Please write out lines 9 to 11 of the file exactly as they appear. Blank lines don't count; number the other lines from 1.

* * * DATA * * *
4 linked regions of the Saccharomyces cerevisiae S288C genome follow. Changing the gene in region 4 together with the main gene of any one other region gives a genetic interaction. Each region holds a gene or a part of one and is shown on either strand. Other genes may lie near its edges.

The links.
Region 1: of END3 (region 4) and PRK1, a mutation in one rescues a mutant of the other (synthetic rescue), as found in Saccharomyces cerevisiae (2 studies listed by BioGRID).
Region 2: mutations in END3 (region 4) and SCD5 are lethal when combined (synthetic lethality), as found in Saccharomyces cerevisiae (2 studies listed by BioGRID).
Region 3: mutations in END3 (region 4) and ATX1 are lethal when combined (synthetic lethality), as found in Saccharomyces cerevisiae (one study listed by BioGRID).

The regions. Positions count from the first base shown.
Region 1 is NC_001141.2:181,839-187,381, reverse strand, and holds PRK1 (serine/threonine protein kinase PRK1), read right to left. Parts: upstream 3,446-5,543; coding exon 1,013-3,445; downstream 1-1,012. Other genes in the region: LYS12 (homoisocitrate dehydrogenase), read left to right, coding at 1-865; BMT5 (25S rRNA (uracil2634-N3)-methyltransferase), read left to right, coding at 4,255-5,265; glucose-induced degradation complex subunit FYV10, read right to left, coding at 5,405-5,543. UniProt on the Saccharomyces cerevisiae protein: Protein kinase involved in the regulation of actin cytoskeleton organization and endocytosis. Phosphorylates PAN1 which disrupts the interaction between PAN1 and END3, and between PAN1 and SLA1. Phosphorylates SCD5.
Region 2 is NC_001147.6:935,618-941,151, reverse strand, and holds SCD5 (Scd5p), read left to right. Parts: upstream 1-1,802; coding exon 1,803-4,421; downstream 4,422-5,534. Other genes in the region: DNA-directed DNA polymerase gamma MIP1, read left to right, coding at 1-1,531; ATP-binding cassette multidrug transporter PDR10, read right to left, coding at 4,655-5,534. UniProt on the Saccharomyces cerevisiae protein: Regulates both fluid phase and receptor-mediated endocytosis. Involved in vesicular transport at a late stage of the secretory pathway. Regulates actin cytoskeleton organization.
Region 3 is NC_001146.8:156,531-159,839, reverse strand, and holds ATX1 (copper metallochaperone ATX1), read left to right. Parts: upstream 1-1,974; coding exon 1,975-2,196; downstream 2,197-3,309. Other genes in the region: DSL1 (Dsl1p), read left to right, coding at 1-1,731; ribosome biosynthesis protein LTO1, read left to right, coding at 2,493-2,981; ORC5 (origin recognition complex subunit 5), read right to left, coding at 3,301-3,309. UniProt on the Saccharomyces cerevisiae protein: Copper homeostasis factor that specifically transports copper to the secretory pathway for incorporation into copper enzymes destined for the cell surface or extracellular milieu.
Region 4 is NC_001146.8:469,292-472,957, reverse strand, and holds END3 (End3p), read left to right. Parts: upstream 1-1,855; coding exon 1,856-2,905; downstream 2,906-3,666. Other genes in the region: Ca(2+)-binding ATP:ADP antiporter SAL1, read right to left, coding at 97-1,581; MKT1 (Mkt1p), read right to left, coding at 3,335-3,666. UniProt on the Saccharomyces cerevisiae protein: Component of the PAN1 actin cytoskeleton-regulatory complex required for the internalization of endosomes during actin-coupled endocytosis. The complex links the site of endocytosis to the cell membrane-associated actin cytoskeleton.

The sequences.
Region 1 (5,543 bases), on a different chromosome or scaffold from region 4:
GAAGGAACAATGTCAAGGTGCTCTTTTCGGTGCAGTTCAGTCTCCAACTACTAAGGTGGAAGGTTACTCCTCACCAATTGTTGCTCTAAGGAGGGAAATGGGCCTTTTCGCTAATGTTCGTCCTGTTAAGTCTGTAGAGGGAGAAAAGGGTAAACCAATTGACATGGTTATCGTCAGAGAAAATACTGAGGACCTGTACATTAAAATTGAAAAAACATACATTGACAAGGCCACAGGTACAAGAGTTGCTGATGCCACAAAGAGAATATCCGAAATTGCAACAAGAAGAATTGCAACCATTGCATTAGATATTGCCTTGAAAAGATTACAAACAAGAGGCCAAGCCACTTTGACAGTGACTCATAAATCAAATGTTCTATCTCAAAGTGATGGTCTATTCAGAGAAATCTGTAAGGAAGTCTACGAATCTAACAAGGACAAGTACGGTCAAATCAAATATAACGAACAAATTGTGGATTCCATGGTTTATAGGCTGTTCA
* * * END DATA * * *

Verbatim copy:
Region 3 is NC_001146.8:156,531-159,839, reverse strand, and holds ATX1 (copper metallochaperone ATX1), read left to right. Parts: upstream 1-1,974; coding exon 1,975-2,196; downstream 2,197-3,309. Other genes in the region: DSL1 (Dsl1p), read left to right, coding at 1-1,731; ribosome biosynthesis protein LTO1, read left to right, coding at 2,493-2,981; ORC5 (origin recognition complex subunit 5), read right to left, coding at 3,301-3,309. UniProt on the Saccharomyces cerevisiae protein: Copper homeostasis factor that specifically transports copper to the secretory pathway for incorporation into copper enzymes destined for the cell surface or extracellular milieu.
Region 4 is NC_001146.8:469,292-472,957, reverse strand, and holds END3 (End3p), read left to right. Parts: upstream 1-1,855; coding exon 1,856-2,905; downstream 2,906-3,666. Other genes in the region: Ca(2+)-binding ATP:ADP antiporter SAL1, read right to left, coding at 97-1,581; MKT1 (Mkt1p), read right to left, coding at 3,335-3,666. UniProt on the Saccharomyces cerevisiae protein: Component of the PAN1 actin cytoskeleton-regulatory complex required for the internalization of endosomes during actin-coupled endocytosis. The complex links the site of endocytosis to the cell membrane-associated actin cytoskeleton.

The sequences.